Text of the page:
Bakau (Gambia) (AFP) – Gambians began voting on Thursday in the first election since the departure of longtime leader Yahya Jammeh, with multiple parties poised to enter parliament after 22 years of effective one-party rule.
Voting started at 8am (0800 GMT) with dozens already queuing at roadside polling stations to be among the first to cast their ballots. More than 880,000 Gambians are eligible to vote, with polls open until 5pm.
“Things are equal, that’s why you have a lot of participants,” said Ousman Manneh, 34, an assistant returning officer at a polling station in Bakau, a town not far from The Gambia’s capital.
The first results are expected during the evening and a full set due by late morning on Friday.
The poll is a key test for several former opposition parties that united to form a coalition in December to oust Jammeh from power and deliver flagbearer Adama Barrow to victory as the new president.
Internal tensions mean those parties are not running together in Thursday’s legislative polls.
As a result nine parties are in contention, including Jammeh’s Alliance for Patriotic Reorientation and Construction (APRC) and the strongest traditional opposition force, the United Democratic Party (UDP).
They face a significant threat from the Gambia Democratic Congress (GDC), a youth-led party which did not join the governing coalition, and whose leader Mama Kandeh came third in the presidential poll.
There is no formal opinion polling in the tiny west African nation, making it difficult to establish voting intentions, but the scarcity of APRC rallies which once dominated every street during campaigning suggests voters are unlikely to give them the near-total majority seen in past elections.
Anna Stelle, a 69-year-old former APRC supporter, said she had switched to the GDC, along with many other former Jammeh supporters.
“I voted GDC,” she told AFP. “I will never vote for APRC again and the other is UDP, I am not comfortable with them,” she added, calling the UDP “tribalist” troublemakers.
There are 53 seats up for grabs in The Gambia’s National Assembly, five more than in 2012, according to the Independent Electoral Commission (IEC).
Five extra places are appointed by the president to give a total of 58 seats in the legislative chamber, which was long derided as a rubber stamp for Jammeh’s executive orders.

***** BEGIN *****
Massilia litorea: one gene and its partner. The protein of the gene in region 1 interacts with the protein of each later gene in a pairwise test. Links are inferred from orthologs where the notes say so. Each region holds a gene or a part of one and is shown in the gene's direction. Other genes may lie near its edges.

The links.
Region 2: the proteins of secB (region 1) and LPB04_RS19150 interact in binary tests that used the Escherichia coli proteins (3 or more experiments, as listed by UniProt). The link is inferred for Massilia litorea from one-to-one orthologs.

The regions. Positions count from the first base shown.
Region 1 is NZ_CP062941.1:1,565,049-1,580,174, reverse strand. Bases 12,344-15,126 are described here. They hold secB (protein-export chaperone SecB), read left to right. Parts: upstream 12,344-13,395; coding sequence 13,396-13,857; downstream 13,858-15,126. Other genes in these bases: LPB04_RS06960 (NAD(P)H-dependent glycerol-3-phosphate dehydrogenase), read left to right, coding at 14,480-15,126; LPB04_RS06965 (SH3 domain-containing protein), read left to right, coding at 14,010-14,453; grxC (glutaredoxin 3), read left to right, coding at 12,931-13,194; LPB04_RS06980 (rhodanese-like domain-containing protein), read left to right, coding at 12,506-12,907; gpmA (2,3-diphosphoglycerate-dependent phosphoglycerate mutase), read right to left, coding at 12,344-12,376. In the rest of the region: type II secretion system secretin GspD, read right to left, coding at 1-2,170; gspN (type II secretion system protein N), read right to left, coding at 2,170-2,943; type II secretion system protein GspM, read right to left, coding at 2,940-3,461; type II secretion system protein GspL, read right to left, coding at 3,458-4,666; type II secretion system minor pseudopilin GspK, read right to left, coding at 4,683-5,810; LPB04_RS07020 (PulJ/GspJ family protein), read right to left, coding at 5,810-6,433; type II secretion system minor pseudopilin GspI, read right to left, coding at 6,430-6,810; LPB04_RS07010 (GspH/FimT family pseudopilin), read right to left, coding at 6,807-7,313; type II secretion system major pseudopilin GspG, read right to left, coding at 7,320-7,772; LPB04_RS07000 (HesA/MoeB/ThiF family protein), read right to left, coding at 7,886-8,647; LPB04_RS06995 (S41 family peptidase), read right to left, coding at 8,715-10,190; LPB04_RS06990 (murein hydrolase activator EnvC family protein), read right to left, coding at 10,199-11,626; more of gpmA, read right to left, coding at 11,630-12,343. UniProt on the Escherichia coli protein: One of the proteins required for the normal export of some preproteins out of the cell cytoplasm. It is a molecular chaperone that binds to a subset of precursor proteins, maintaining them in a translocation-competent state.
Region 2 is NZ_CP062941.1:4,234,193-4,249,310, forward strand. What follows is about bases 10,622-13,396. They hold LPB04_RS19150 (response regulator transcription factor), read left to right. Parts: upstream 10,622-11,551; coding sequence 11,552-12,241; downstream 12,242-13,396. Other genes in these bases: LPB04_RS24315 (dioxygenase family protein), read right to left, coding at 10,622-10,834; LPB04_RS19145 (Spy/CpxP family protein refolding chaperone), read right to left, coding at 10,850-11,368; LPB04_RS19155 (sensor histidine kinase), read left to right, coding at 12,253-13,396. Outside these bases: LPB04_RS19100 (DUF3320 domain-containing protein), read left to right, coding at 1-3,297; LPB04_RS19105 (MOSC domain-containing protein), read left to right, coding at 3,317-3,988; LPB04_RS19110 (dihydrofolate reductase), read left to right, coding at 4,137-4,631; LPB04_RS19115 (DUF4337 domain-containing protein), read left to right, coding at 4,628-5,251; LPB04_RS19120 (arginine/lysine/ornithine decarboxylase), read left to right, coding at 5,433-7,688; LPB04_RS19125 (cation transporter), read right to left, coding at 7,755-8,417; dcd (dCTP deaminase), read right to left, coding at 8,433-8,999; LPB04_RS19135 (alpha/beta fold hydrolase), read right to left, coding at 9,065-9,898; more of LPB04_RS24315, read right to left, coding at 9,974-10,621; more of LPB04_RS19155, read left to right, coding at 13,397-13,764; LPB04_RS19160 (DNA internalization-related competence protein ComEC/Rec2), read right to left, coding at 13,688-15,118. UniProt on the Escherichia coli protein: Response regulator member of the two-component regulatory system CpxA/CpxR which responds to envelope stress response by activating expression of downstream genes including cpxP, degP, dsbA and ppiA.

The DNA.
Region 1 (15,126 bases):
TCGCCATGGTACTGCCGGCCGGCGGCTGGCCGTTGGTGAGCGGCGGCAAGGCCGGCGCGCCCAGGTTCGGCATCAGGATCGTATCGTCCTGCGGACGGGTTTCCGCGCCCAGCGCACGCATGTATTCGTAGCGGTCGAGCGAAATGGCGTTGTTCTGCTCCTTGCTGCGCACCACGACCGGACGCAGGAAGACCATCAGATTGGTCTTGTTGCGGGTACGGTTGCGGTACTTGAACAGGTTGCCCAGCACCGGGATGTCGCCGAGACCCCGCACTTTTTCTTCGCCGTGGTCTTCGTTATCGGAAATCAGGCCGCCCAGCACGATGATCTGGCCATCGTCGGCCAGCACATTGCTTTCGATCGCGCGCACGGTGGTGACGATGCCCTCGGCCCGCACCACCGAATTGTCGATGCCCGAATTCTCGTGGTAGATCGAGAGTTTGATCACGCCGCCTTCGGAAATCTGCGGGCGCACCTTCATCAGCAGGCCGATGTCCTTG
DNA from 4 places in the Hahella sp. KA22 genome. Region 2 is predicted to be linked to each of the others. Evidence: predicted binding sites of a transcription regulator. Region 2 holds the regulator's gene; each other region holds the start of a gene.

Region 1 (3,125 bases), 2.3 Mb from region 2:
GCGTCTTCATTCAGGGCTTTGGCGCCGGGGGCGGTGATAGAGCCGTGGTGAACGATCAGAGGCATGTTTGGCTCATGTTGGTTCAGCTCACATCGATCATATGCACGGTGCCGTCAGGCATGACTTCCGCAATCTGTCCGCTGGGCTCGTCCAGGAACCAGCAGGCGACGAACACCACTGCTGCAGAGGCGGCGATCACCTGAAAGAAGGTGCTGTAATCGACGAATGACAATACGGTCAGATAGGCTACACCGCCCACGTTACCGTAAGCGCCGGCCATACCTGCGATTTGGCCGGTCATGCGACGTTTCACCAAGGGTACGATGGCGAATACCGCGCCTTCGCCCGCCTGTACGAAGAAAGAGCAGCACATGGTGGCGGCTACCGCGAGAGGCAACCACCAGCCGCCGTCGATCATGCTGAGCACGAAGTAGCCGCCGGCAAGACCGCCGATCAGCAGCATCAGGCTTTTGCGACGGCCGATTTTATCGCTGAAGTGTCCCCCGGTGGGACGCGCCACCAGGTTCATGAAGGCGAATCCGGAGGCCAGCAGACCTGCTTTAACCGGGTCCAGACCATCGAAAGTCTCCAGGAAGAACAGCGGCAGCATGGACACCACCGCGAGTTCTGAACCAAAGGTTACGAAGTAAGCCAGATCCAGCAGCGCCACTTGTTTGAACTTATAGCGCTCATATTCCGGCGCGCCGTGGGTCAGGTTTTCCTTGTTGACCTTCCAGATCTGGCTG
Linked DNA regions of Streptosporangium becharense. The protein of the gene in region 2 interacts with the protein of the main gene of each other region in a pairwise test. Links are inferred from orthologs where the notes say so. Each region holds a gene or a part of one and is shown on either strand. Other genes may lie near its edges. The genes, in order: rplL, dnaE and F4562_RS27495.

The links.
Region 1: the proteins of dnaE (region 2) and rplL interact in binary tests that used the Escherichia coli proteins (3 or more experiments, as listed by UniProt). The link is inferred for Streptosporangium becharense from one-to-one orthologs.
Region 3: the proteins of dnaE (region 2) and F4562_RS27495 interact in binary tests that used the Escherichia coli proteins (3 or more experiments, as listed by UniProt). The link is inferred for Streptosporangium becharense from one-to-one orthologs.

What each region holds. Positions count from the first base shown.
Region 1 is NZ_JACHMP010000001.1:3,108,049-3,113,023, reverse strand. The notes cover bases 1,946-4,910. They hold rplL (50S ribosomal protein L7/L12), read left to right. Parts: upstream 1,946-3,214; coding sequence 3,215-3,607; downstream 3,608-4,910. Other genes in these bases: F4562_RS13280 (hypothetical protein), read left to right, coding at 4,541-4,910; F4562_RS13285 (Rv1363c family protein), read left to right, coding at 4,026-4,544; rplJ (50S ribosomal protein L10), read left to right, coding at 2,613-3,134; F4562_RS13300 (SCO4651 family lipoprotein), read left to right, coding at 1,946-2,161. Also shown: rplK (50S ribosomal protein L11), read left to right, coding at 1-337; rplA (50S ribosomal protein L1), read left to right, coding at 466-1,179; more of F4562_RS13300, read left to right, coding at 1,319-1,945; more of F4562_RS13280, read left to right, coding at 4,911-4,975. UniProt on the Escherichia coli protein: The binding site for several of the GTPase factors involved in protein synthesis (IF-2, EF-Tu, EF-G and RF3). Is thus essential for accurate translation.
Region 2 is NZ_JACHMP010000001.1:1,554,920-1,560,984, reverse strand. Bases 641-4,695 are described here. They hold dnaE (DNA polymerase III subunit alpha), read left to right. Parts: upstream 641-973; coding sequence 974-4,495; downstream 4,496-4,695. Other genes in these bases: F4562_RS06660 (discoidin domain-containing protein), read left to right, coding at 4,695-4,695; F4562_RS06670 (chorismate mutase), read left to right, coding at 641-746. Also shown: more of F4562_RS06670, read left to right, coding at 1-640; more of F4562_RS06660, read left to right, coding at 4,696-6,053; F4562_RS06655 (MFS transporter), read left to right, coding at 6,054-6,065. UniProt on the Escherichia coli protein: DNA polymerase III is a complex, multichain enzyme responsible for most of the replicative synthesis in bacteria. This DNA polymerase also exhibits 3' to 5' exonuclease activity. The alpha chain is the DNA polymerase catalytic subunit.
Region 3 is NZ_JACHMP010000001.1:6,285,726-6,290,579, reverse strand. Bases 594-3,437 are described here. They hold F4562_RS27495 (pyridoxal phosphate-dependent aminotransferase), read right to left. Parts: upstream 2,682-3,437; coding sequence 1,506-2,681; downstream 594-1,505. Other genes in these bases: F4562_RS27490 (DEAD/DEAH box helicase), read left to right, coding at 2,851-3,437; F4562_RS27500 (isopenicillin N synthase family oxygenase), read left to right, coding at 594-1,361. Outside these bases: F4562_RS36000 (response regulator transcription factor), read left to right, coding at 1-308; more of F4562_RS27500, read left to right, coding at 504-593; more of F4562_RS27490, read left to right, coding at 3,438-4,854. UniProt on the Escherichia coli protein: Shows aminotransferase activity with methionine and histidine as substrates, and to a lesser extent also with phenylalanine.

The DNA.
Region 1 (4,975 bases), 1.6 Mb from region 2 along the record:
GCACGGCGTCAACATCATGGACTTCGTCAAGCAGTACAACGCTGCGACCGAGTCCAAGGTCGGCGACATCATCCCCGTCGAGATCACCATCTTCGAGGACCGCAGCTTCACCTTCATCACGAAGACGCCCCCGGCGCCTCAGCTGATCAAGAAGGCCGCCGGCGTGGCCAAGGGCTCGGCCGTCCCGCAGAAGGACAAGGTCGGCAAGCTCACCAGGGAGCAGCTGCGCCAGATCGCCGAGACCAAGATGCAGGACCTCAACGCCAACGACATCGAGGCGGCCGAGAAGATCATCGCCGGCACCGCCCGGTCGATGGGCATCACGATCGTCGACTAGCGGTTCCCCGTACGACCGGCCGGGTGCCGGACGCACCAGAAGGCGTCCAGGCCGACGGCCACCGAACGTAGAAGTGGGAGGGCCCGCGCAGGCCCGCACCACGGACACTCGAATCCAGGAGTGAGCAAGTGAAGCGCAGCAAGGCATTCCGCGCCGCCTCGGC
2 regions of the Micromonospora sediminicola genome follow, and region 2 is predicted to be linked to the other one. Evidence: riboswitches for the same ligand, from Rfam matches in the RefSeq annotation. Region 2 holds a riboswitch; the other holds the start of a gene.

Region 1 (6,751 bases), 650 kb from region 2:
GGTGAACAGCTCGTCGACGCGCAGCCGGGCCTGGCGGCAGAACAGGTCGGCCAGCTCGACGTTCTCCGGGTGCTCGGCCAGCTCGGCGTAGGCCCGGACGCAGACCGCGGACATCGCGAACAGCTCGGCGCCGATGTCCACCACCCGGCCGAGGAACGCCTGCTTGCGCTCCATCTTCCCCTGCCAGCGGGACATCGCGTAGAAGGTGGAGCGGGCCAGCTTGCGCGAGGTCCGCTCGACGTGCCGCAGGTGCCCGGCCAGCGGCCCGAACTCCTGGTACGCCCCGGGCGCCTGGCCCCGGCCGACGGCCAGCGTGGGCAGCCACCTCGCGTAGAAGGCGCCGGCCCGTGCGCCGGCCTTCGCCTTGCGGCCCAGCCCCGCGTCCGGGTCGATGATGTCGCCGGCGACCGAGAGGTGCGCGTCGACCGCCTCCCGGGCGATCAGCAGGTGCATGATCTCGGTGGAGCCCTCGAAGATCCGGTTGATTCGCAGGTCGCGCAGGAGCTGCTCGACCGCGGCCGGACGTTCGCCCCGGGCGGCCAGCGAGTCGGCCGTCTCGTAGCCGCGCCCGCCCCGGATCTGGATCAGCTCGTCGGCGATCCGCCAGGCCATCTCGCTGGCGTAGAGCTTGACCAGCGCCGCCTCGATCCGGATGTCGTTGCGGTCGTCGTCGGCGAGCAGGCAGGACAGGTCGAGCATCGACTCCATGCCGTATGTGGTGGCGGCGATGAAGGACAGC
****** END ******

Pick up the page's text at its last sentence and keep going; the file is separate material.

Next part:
Alagie Bubacarr Jallow, an unemployed hotel worker, said his town had long been ignored by the Jammeh regime because it was seen as an opposition stronghold.
“We need things to be done in Bakau,” he told AFP. “I’m voting for Assan Touray, UDP, but more for the candidate. He is loyal, ambitious and respectful of all the people. He can try and fight for the needs of the town.”
Roll of the marble
The African Union, regional bloc ECOWAS and the European Union have all sent observers to monitor voters casting their ballots in The Gambia’s unique system, where marbles are dropped into coloured metal barrels representing different candidates.
Miroslav Poche, chief EU observer and a Czech MEP, told AFP that the IEC had showed its impartiality under great pressure by standing up to Jammeh when he lost the vote last year and filed legal action against the body.
“The IEC has proved itself during the December 2016 presidential elections,” he said, but added that the marble drum system was a “big challenge” for his technical support team.
It is the first time the EU has sent a fully-fledged observer mission to The Gambia, and it has bankrolled the vote at a time when state coffers are almost empty.
West African troops remain on Gambian soil three months after Jammeh’s departure, and will stay until Barrow is satisfied security service reforms have removed rogue elements from its ranks.
Experts say that while the result could go feasibly in any direction, the relative novelty of a truly democratic election might distract from the unified front required to carry out the comprehensive overhaul of the state promised by Barrow.
“Given Jammeh’s stranglehold over Gambian politics for the past 22 years, the country’s opposition parties are inexperienced to the democratic process and relatively weak institutionally,” said Joseph Siegle, director of research at the US-based Africa Center for Strategic Studies.